Friday, June 26, 2009


American beech (Fagus grandifolia Ehrh.) seed

1 ounce of beechnuts contains 1.8 grams protein, 7 grams fat, 3 grams carbohydrates. and 6 calories.
(source: The Nut Factory)

One of the great features of fall is the ripening of beechnuts.

When one considers the fact that the kernel of a beechnut is so small that it may defy the force of gravity--not to mention the taste buds of man--it is difficult to imagine the import of this tiny seed.

But many things happen when beechnuts ripen--not the least of which is the fact that this natural phenomenon can anchor me beneath the low limbs of a beech tree where I shuck the twin hard inner shells out of their spiny covers, then shave off one side with my thumbnail (or the smallest blade of my Old Timer pocket knife) for a delightful woodland snack.

You will earn every tasty morsel you extract from a beechnut, but to experience this beautiful, woodsy taste of a ripe beechnut is well worth the effort . . . even the sore finger tips that will come with handling the spiny outer shells of the nuts.

I never know quite where to start in describing beechnuts. But when I think of the entire nut--including the spiny outer husks--I fancy that they are half trapezoidal and half pyramidal--a sort-of three-dimensional trapezoidal pyramid. The outer husks tend to split and yaw a bit as they begin to dry on the ends of beech twigs. If left alone the outer husks will open, as if hinged at their base, and the twin inner nuts, which remind me of little half pyramids, each having three sides, will tumble to the forest floor. It is inside these little compartments that the kernels (roughly the same shape) form.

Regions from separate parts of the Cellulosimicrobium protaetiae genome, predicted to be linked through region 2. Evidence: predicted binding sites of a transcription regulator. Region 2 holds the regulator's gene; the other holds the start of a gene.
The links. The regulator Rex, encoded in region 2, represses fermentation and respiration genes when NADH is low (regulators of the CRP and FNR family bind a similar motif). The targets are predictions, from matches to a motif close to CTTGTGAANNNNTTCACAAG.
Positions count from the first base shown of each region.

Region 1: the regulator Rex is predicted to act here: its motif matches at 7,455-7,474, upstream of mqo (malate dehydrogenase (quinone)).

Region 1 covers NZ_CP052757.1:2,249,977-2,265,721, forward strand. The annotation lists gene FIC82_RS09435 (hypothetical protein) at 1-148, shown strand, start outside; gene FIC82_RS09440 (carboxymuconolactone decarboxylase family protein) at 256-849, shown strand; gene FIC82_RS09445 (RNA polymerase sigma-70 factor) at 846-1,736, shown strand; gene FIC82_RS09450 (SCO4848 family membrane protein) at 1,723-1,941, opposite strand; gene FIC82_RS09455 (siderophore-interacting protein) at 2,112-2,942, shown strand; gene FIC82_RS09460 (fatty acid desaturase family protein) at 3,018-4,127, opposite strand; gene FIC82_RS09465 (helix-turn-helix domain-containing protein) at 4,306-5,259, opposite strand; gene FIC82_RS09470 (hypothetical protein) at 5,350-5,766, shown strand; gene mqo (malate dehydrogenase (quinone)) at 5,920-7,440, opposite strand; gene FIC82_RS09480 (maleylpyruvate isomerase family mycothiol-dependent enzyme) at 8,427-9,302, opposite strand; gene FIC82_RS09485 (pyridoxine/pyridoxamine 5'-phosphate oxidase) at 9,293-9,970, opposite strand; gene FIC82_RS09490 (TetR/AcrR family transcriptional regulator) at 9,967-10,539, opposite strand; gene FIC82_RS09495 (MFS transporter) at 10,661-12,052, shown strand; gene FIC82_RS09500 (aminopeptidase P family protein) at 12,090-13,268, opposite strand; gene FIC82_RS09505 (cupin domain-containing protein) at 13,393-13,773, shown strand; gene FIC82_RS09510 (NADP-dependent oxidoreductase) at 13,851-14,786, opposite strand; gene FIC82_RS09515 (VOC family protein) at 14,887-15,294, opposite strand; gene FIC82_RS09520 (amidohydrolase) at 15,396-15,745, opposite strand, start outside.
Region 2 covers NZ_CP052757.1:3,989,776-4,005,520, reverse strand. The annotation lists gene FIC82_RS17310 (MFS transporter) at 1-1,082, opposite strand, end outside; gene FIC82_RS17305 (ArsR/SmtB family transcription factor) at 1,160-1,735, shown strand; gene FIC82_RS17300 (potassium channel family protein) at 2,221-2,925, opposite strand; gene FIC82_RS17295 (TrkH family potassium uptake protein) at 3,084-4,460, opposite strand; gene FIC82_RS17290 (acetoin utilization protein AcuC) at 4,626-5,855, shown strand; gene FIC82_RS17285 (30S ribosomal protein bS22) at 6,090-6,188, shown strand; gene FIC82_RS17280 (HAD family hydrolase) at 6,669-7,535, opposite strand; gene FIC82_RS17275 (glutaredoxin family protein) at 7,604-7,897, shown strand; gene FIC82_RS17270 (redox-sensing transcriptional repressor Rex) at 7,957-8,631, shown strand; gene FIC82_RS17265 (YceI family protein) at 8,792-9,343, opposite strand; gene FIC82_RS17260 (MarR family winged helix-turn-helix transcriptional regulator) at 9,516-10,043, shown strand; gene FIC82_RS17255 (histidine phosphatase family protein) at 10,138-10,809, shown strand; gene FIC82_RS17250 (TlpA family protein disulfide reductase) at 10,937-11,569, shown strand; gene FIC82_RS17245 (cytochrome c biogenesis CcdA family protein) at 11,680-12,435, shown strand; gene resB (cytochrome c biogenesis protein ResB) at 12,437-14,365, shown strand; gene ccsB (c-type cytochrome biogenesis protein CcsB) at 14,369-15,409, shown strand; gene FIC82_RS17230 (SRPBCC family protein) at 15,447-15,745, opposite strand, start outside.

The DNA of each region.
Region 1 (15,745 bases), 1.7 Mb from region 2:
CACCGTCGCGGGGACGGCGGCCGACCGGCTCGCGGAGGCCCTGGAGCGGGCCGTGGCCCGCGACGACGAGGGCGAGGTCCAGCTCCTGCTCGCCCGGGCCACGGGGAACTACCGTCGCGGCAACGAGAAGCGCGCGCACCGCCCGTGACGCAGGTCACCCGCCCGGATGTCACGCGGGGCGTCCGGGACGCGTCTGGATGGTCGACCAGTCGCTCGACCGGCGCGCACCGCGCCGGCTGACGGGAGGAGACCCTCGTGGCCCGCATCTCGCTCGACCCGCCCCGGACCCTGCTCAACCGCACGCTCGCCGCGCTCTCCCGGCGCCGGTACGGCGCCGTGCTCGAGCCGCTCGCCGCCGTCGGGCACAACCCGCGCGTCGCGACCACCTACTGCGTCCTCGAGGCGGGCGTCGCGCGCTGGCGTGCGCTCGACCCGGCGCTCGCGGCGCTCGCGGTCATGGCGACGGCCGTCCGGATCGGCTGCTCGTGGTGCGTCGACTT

Incidentally, each of the little inner nuts will show three sides, one of which is more flat than the other two. And that is where those who seek the tasty kernels attack.

Before the inner nuts are dry, this flat side can be removed by placing the thumbnail or knife blade under the base of this flat side and lift it off to reveal the kernel. Kernels often fit so snugly that the firm sides of the inner nuts appear swollen. The swollen sides of an inner nut are a sure-fire sign that a tasty treat awaits inside. But nuts that are not swollen still can offer great little nuggets.

The best way to harvest beechnuts is to pick them off the trees before they start to fall naturally. However, if the nuts have reached maturity and have fallen into the humus and dried leaves of the forest floor, a blanket or tarp, and a little effort will net plenty of the inner half-pyramids.

Just spread the blanket/tarp on the forest floor under the tree. Scoop leaves onto the blanket, gather the four corners and shake the blanket well. This will allow the nuts to fall to the surface of the blanket. The leaves can then be removed and the nuts separated from the other chaff of the forest floor. The nuts may also be gleaned by sifting through leaves on the forest floor with the fingers.

Although it is easier to extract the tiny kernels before the nuts lose all of their moisture, the meats of well-dried nuts are more crisp (and perhaps more tasty). Roasting the nuts in an oven or on the top of a wood-burning stove also produces good results.

Beechnut meats will add zip to salads and many other dishes, but it is difficult to extract enough for such purposes when they are so tasty as snacks.

Those interested in sampling beechnuts, must remember that the American beech tree is a temperamental species, especially so in terms of mast production. Some trees never produce nuts with well-formed kernels. Others produce only in some years. With this in mind, It is a good idea to check the nuts of a tree before inviting your friends out for snacks.

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